Australia

Lisa’s theory about Novak visa decision timing


The Project aired minutes after the choice to cancel Novak Djokovic’s visa was made, and Lisa Wilkinson rapidly provided a principle concerning the timing.

Channel 10 host Lisa Wilkinson has questioned why the federal authorities waited till late on a Friday afternoon to cancel Novak Djokovic’s visa for a second time.

The preliminary choice to cancel the unvaccinated Serbian tennis star’s visa was overturned within the Federal Circuit Court on Monday, however Immigration Minister Alex Hawke nonetheless had the ultimate say on whether or not the world No. 1 could be allowed to remain within the nation.

It wasn’t till 5.52pm on Friday that Mr Hawke finally came to a decision, invoking his discretionary energy and instantly searching for to deport the tennis star.

Wilkinson minimize to the chase on The Project moments after the choice throughout an interview with Aussie tennis legend Rennae Stubbs.

“6pm Friday night, dropping a story, is a classic political move if you want to kill a story, but I don’t think it will be killed. How do you think Novak will feel right now?” Wilkinson requested.

“I think sad, probably a little bit angry. A bit bemused. Unsure. You name it. I’m not in his head but I suspect, I have a feeling he will try and fight this at some point,” Stubbs replied.

Wilkinson additionally introduced up the timing in an earlier interview with Adul Rizvi, the previous deputy secretary of the Immigration Department.

“They made this announcement at 6pm on a Friday night, which as we all know is a classic political move if you want to kill a story over the weekend. How much of this decision do you think was political?” she requested him.

“Look, once the government was in this very difficult situation, and it got itself in the difficult situation by changing policy on how it dealt with medical exceptions,” he replied.

“I think it felt it had to continue with the cards that it had played.”

Wilkinson’s principle concerning the timing of the announcement struck a chord on-line.

“Talk about leaving it late on a Friday to try and bury the fallout,” media journalist Sophie Elsworth tweeted.

“Really poor form. It’s typical ‘Friday news dump’ behaviour. It’s not the action of a government of conviction and clear purpose,” one other wrote on Twitter.

Others advised the delayed choice was a deliberate transfer to make it troublesome for the 20-time grand slam winner to attraction and have his case heard in time for the primary spherical of the Australian Open on Monday.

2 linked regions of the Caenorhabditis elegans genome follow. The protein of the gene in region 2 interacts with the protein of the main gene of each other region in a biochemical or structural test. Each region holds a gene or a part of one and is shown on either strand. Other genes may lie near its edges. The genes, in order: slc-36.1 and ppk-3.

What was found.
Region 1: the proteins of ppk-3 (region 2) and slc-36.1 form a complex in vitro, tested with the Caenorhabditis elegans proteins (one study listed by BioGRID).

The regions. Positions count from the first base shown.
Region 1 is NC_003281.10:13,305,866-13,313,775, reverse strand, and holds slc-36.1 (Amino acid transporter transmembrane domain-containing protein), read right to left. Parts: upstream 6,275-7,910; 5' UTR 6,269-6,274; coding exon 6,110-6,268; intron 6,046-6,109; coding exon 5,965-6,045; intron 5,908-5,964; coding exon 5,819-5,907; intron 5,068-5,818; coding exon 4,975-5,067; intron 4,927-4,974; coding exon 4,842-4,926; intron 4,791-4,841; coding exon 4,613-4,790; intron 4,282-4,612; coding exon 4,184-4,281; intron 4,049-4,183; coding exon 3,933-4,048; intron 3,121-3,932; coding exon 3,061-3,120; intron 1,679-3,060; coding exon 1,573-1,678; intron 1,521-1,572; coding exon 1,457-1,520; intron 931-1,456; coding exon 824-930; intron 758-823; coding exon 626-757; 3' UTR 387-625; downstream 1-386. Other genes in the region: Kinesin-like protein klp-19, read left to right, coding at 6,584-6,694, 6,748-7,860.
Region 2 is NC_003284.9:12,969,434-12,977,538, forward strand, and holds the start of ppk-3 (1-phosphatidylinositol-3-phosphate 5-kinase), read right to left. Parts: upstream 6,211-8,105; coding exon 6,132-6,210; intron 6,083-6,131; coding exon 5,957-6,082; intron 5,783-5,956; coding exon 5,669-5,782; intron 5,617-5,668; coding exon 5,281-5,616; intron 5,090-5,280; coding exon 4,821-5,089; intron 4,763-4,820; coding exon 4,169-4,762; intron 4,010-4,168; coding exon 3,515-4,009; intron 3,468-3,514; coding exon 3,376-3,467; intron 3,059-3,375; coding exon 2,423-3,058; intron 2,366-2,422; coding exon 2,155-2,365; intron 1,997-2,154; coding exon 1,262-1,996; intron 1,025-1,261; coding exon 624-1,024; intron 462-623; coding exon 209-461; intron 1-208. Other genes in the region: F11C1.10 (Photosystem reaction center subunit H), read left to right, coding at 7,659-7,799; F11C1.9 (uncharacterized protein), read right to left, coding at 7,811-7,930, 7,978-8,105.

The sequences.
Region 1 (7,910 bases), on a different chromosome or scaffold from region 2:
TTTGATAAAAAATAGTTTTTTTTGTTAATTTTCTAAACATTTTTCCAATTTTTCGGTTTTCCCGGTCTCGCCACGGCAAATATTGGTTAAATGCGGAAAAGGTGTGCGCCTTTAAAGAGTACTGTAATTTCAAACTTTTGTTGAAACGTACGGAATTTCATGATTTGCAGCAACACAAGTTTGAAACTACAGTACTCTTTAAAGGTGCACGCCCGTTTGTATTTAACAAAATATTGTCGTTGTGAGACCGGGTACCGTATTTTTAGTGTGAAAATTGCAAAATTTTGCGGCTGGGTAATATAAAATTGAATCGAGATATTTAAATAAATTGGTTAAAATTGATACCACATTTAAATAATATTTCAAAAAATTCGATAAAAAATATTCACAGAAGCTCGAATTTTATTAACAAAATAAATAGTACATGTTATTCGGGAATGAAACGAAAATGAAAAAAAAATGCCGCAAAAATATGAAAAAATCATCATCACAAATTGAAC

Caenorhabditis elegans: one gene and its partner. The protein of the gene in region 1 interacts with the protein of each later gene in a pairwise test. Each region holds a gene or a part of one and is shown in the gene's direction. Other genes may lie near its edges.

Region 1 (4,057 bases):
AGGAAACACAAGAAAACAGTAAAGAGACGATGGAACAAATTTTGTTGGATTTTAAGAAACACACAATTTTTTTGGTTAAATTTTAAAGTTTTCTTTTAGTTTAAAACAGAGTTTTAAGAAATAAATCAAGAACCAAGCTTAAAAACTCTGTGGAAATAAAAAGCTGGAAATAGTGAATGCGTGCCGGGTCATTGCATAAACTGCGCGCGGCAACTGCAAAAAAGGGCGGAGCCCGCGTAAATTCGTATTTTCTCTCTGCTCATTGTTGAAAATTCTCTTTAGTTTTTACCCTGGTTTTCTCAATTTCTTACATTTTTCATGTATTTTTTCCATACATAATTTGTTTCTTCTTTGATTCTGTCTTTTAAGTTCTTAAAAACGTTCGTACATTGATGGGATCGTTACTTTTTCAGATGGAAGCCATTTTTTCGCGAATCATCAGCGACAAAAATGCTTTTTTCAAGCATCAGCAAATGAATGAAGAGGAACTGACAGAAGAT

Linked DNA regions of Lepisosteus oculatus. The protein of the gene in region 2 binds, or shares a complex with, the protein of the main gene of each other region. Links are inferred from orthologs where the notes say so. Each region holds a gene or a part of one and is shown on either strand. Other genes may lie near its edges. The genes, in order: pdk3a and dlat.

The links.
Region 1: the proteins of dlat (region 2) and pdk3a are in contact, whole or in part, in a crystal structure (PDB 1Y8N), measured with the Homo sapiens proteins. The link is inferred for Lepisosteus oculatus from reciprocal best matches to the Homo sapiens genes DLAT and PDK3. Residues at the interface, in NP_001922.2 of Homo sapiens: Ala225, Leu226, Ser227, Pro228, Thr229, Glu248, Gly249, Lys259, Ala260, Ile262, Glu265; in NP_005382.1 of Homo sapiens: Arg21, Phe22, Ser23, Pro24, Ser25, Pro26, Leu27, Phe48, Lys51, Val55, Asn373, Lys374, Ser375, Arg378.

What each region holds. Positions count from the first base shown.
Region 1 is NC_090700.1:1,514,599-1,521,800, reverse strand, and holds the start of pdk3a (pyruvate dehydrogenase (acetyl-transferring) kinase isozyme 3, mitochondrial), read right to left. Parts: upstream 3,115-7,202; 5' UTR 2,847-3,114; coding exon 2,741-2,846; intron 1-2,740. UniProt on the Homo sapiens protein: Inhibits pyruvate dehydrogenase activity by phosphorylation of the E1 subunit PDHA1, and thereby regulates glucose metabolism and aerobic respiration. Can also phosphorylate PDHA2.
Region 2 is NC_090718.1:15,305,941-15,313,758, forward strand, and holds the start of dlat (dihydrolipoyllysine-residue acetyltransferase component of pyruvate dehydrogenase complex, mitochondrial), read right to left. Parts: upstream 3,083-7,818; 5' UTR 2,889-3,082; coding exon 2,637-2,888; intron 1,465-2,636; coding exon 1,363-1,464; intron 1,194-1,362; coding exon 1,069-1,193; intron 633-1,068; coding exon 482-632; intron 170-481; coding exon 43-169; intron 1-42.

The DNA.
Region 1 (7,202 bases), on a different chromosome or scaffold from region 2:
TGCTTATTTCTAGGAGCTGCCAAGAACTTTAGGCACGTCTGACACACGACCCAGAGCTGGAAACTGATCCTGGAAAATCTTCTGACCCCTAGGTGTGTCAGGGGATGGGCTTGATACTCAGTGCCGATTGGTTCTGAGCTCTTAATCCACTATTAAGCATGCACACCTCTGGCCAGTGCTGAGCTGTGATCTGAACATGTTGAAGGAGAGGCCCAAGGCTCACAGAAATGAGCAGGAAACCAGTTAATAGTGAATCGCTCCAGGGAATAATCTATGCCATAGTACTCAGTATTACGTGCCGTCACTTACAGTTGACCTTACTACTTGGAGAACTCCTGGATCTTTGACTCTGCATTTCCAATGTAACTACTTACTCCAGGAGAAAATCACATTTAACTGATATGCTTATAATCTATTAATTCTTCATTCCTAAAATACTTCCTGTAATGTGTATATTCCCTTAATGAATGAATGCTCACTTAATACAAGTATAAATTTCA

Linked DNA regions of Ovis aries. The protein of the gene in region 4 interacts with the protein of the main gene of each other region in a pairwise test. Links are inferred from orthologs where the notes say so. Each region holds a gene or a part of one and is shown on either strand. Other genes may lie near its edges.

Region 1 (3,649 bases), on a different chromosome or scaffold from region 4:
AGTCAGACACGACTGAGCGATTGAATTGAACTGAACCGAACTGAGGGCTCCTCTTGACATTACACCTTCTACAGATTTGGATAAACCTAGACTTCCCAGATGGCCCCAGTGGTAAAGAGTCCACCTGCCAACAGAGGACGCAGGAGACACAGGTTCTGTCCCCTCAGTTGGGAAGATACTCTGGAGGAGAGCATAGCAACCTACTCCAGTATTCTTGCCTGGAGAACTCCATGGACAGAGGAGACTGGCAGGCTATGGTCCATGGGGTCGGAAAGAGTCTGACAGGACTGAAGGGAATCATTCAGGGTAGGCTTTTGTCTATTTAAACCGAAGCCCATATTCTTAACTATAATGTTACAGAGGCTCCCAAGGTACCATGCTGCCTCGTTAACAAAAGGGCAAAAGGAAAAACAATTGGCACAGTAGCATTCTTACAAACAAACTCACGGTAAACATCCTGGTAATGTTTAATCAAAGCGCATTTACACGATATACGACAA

“He (Mr Hawke) waited four days to delay any appeal to impact on the Australian Open,” wrote one man.

“This is blatant misuse of power for someone who has supported Australia.”

“How to stop Novak Djokovic from winning a 21st Slam? Answer: Sneakily cancel his visa two days before the slam and give him no time to appeal,” advised one other.

Djokovic’s attorneys are anticipated to hunt an instantaneous injunction which might enable him to remain and play his first spherical of the grand slam pending an expedited listening to.

However, if he doesn’t problem the choice within the courts, he shall be instantly deported from the nation.

Djokovic could be banned from being granted one other visa for 3 years if he doesn’t efficiently attraction the choice – nonetheless this may be waived.

The Herald Sun’s Ashley Argoon stated sources near Djokovic’s camp was notified of his visa cancellation at 6:03pm — virtually 10 minutes after the media was alerted.

Djokovic’s subsequent transfer is anticipated quickly and Argoon tweeted: “Djokovic has been asked to present himself for interview tomorrow.”

Prime Minister Scott Morrison shared an announcement on Friday night after the announcement.

“I note the Minister for Immigration’s decision in relation to Mr Novak Djokovic’s visa,” he stated.

“I understand that following careful consideration, action has been taken by the Minister to cancel Mr Djokovic’s visa held on health and good order grounds, on the basis that it was in the public interest to do so.

“This pandemic has been incredibly difficult for every Australian but we have stuck together and saved lives and livelihoods.

“Together we have achieved one of the lowest death rates, strongest economies and highest vaccination rates, in the world.

“Australians have made many sacrifices during this pandemic, and they rightly expect the result of those sacrifices to be protected.

“This is what the Minister is doing in taking this action today.

“Our strong border protection policies have kept Australians safe, prior to Covid and now during the pandemic.

“Due to the expected ongoing legal proceedings, I will be not be providing any further comment.”



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